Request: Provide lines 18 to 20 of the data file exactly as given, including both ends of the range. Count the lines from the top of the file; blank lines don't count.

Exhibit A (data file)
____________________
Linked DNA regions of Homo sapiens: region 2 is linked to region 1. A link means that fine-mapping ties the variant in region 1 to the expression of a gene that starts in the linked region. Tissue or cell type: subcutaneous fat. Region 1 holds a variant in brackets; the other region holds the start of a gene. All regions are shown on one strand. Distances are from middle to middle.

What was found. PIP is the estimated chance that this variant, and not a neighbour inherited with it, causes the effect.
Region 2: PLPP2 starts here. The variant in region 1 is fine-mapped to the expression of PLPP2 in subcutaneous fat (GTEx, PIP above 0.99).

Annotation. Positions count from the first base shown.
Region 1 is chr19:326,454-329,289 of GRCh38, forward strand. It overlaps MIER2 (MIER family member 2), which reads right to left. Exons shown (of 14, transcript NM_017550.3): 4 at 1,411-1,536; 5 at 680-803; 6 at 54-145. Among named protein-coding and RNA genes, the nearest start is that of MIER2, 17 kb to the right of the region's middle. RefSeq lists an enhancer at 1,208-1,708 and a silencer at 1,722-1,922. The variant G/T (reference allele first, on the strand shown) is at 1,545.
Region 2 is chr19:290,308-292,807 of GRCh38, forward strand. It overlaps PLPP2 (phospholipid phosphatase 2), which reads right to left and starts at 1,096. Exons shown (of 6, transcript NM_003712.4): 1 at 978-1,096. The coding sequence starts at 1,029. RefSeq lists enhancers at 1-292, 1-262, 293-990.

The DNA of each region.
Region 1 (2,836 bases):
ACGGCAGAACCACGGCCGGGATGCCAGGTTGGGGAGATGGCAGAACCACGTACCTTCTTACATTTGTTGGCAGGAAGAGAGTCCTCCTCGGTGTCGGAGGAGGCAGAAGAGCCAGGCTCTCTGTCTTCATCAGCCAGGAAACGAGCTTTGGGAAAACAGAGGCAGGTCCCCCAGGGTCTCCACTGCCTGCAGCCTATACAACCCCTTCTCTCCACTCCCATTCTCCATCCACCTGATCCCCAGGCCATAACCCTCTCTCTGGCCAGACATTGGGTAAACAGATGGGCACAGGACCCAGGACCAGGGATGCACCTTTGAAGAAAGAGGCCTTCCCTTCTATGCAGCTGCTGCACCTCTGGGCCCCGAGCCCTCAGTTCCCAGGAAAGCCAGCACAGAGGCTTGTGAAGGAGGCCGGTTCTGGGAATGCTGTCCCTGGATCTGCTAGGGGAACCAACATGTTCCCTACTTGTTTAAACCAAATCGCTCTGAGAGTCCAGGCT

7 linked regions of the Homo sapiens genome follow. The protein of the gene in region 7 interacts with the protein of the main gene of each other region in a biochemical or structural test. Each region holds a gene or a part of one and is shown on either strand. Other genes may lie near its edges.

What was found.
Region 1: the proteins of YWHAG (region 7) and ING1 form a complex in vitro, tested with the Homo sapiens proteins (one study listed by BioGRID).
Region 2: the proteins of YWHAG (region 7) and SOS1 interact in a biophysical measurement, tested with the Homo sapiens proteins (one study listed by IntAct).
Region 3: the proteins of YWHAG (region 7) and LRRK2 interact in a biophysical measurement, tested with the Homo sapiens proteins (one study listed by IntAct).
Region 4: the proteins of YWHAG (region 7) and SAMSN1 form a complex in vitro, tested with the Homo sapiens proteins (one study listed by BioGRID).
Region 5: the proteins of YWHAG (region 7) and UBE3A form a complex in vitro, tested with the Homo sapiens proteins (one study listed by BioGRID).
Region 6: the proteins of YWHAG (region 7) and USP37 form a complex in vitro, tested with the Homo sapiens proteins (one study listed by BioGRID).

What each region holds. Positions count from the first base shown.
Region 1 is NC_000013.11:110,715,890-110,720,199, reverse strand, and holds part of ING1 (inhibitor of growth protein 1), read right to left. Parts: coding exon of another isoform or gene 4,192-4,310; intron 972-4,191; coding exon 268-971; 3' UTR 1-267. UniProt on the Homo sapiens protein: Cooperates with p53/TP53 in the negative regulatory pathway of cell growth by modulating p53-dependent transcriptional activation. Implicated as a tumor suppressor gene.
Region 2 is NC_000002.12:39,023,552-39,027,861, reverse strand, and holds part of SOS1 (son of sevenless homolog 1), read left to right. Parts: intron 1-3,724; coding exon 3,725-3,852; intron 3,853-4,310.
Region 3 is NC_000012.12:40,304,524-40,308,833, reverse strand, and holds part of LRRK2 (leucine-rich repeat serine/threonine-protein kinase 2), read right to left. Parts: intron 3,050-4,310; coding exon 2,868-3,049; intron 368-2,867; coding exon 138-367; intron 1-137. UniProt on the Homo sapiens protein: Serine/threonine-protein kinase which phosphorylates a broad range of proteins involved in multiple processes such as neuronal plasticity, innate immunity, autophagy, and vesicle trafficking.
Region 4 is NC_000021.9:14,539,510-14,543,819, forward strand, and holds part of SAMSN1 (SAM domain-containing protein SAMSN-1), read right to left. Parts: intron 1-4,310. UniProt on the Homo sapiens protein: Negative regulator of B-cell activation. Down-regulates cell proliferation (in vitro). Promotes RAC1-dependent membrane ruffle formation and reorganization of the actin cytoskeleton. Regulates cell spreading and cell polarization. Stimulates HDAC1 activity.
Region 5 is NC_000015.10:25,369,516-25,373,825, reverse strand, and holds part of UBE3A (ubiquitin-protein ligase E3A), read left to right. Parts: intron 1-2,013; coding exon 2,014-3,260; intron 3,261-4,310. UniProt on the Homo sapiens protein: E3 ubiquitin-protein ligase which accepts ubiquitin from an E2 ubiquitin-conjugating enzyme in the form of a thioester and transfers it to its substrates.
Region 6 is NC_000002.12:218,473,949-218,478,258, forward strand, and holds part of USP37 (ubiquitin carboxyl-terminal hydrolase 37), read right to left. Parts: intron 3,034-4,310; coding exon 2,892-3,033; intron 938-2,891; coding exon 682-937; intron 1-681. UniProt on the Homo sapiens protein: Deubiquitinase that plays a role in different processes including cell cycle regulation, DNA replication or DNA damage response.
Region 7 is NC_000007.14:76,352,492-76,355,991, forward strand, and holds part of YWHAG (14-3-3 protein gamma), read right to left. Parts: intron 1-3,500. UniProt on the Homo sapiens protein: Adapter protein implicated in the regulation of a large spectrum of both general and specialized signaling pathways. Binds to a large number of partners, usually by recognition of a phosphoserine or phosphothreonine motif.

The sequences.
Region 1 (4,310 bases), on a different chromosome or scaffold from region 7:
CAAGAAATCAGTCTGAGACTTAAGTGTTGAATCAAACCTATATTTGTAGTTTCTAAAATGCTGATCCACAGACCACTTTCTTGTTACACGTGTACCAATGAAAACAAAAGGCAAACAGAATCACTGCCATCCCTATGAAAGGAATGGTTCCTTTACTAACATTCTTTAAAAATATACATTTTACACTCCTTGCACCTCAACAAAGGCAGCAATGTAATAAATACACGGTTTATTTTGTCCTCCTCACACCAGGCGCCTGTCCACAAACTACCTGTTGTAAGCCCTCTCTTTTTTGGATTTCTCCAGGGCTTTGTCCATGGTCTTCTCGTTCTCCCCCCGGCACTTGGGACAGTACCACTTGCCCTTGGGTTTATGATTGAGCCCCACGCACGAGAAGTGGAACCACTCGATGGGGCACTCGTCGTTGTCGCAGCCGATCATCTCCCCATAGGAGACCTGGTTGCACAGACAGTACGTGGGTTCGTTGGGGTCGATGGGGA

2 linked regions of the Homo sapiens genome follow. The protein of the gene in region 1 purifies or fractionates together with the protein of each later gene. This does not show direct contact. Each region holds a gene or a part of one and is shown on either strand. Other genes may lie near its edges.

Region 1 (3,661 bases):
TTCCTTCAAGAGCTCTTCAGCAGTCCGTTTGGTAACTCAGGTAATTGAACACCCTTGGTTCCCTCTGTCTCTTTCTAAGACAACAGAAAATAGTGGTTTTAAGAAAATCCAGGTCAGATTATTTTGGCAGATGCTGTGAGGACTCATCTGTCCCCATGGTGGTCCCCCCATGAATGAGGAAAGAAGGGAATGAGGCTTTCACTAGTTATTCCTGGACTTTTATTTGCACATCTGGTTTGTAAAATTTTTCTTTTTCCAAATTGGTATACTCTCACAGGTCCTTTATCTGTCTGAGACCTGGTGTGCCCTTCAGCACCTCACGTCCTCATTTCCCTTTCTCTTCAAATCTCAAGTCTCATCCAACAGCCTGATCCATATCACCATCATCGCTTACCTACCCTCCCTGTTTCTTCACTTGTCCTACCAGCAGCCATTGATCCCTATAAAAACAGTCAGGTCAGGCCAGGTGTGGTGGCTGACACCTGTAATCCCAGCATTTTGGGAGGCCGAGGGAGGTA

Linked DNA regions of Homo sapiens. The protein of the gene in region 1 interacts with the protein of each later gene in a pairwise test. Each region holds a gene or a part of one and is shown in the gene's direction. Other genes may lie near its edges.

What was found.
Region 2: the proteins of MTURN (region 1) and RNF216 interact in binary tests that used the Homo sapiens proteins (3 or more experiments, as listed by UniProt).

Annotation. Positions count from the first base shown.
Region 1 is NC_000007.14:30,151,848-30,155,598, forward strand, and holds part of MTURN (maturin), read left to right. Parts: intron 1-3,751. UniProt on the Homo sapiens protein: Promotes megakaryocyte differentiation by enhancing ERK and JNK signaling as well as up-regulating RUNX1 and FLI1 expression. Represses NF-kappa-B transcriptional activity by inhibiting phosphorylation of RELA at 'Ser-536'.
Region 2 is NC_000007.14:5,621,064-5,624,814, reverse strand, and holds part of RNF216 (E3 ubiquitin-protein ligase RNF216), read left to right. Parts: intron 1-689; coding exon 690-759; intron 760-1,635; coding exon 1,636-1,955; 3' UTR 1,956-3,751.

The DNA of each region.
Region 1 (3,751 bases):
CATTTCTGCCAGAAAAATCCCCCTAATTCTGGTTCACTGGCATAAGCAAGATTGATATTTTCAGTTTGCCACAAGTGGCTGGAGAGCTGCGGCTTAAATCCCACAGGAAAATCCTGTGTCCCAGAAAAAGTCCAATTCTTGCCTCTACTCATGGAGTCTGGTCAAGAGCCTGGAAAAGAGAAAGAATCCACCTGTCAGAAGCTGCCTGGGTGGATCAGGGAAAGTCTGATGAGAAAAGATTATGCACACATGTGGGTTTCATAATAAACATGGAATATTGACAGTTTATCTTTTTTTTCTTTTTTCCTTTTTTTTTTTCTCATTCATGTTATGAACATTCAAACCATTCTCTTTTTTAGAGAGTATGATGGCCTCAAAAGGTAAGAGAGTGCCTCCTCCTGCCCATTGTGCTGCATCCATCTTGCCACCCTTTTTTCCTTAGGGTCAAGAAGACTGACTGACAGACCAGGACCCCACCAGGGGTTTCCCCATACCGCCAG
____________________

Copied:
What each region holds. Positions count from the first base shown.
Region 1 is NC_000013.11:110,715,890-110,720,199, reverse strand, and holds part of ING1 (inhibitor of growth protein 1), read right to left. Parts: coding exon of another isoform or gene 4,192-4,310; intron 972-4,191; coding exon 268-971; 3' UTR 1-267. UniProt on the Homo sapiens protein: Cooperates with p53/TP53 in the negative regulatory pathway of cell growth by modulating p53-dependent transcriptional activation. Implicated as a tumor suppressor gene.
Region 2 is NC_000002.12:39,023,552-39,027,861, reverse strand, and holds part of SOS1 (son of sevenless homolog 1), read left to right. Parts: intron 1-3,724; coding exon 3,725-3,852; intron 3,853-4,310.